From Hawaii to Halfway Around the World
Just 25 years ago, Outrigger did not have a hotel outside of Waikiki. Today, it owns or operates 31 properties spread across the Hawaiian Islands and another 11 as far away as Mauritius in the Indian Ocean.
Quite an achievement for a privately held company that’s still proudly based in Hawaii. But wait, those numbers are not the end of it. Properties are currently in development in Vietnam and China’s Hainan Island, says Bitsy Kelley, VP of corporate communication and the granddaughter of founders Roy and Estelle Kelley. And, she says, Outrigger has its eye on other countries and regions for future growth, including Africa, the U.S. West Coast, the Maldives, Seychelles, Palau, Okinawa and Bali.
“There are still a lot of beautiful locations to fix up,” Kelley says.
Outrigger says it infuses its corporate culture with Hawaiian values, yet remains true to the local customs and tradition wherever it operates. This is the 20th anniversary of Ke Ano Waa, a program that translates to “The Outrigger Way,” which was started by Hawaiian historian George Kanahele. The program teaches Hawaiian values and concepts to employees, who use them in the workplace and share them with guests. Overseas, the program takes on names, characteristics and values of the local cultures; for instance, one concept is navigator, which is alakai in Hawaiian and phoo-nam-tang in Thai.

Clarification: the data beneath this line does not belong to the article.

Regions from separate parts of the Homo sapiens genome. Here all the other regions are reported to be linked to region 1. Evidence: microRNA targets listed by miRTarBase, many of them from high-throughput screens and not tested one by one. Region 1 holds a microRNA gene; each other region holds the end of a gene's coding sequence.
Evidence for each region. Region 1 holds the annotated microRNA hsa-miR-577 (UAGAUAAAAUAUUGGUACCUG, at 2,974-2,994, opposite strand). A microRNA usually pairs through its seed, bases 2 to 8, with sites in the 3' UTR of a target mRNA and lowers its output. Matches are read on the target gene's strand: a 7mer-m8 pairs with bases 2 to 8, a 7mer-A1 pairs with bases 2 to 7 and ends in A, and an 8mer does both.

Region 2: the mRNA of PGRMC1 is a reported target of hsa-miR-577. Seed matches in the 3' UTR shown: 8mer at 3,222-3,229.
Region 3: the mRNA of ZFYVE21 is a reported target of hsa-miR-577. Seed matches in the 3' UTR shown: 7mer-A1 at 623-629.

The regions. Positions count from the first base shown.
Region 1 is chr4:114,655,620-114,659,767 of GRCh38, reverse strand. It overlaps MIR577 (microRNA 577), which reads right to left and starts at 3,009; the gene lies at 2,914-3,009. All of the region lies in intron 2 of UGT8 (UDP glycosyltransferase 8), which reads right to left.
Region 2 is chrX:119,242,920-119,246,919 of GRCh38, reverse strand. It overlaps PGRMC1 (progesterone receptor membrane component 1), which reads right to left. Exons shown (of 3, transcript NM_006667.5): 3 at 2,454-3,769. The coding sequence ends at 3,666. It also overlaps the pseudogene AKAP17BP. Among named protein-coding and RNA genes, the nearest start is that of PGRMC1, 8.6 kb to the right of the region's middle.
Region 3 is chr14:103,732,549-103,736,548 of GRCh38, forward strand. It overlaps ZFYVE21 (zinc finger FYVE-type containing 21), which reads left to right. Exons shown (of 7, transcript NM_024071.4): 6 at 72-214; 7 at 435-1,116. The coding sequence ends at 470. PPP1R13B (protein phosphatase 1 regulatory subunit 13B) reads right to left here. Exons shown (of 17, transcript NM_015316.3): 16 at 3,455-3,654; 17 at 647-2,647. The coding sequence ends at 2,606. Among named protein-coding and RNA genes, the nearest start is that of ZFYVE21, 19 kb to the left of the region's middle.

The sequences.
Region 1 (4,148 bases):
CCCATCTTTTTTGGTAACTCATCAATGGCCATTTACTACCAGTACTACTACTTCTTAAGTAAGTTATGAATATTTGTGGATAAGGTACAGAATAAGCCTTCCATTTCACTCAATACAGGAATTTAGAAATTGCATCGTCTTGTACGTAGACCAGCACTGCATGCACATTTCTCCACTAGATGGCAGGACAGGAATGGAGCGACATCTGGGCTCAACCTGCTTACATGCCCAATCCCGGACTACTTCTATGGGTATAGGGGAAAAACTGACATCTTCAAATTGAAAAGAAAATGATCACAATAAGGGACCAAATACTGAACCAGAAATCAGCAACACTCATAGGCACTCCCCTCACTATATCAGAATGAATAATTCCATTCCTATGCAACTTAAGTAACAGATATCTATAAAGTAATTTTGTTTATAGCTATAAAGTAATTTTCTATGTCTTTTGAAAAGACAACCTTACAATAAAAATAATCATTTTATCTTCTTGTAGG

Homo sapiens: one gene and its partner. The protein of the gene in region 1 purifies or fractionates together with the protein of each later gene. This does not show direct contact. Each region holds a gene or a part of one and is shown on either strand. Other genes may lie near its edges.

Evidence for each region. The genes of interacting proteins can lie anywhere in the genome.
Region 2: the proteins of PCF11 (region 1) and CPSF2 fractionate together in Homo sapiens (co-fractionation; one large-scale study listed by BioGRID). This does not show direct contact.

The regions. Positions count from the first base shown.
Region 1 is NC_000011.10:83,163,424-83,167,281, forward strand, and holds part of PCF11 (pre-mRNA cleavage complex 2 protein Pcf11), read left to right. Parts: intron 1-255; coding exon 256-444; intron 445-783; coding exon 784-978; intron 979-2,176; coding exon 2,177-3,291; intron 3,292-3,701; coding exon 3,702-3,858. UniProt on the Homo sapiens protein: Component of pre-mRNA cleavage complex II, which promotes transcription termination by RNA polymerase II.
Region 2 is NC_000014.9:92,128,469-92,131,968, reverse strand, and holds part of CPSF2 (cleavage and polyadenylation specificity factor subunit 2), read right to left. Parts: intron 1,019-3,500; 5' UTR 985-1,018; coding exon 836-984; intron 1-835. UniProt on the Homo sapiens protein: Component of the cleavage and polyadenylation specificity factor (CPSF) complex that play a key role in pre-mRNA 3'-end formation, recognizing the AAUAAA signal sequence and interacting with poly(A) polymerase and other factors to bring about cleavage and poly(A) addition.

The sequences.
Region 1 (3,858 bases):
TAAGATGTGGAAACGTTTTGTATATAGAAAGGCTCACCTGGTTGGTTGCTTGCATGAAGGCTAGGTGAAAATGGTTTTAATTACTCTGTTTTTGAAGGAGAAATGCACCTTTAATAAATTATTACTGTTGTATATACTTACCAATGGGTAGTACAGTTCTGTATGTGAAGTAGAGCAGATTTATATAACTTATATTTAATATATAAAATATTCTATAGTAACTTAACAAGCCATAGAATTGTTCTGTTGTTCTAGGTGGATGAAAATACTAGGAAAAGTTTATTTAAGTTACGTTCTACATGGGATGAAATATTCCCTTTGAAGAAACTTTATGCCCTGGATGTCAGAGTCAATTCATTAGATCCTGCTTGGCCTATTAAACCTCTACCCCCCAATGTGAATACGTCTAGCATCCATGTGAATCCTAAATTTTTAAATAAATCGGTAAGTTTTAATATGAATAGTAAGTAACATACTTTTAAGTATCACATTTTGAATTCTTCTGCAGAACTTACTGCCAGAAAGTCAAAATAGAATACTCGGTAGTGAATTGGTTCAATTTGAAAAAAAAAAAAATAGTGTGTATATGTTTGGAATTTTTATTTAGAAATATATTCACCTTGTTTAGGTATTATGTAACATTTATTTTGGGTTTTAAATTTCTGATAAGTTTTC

“We are not trying to take Hawaii to these locations,” Kelley says. “… When guests travel they want to feel the culture of that country and get an authentic local experience.”
Outrigger has managed its growth by opening in 2008 a second corporate office in Phuket, Thailand, to oversee its Asian expansion. Kelley says it has also expanded its marketing, sales and public relations teams to include locations in France, England, Korea, Japan, New York and Los Angeles. “I can’t even count how many we have,” Kelley says.
Outrigger owns and operates most of its properties, but there are other business models. For instance, in countries such as Vietnam, it can’t acquire land, so it partners with people who can. “Basically it’s what the opportunity is in that location, and we go in and see if it’s a good fit for us,” Kelley says.
Outrigger doesn’t sell or own timeshares, but it has partnered with Wyndham Vacation Ownership and Marriott Hawaii, which do own timeshare properties. Outrigger helps them operate front desks and clean rooms “because we are really good at it,” Kelley says.
No matter how much Outrigger expands, she says, its heart will always remain in Hawaii. In fact, by expanding elsewhere, she says, Outrigger hopes to lure tourists to Hawaii and help the local visitor industry.
“It’s really important that everyone knows we are still a Hawaii company,” she says. “Our roots are here.”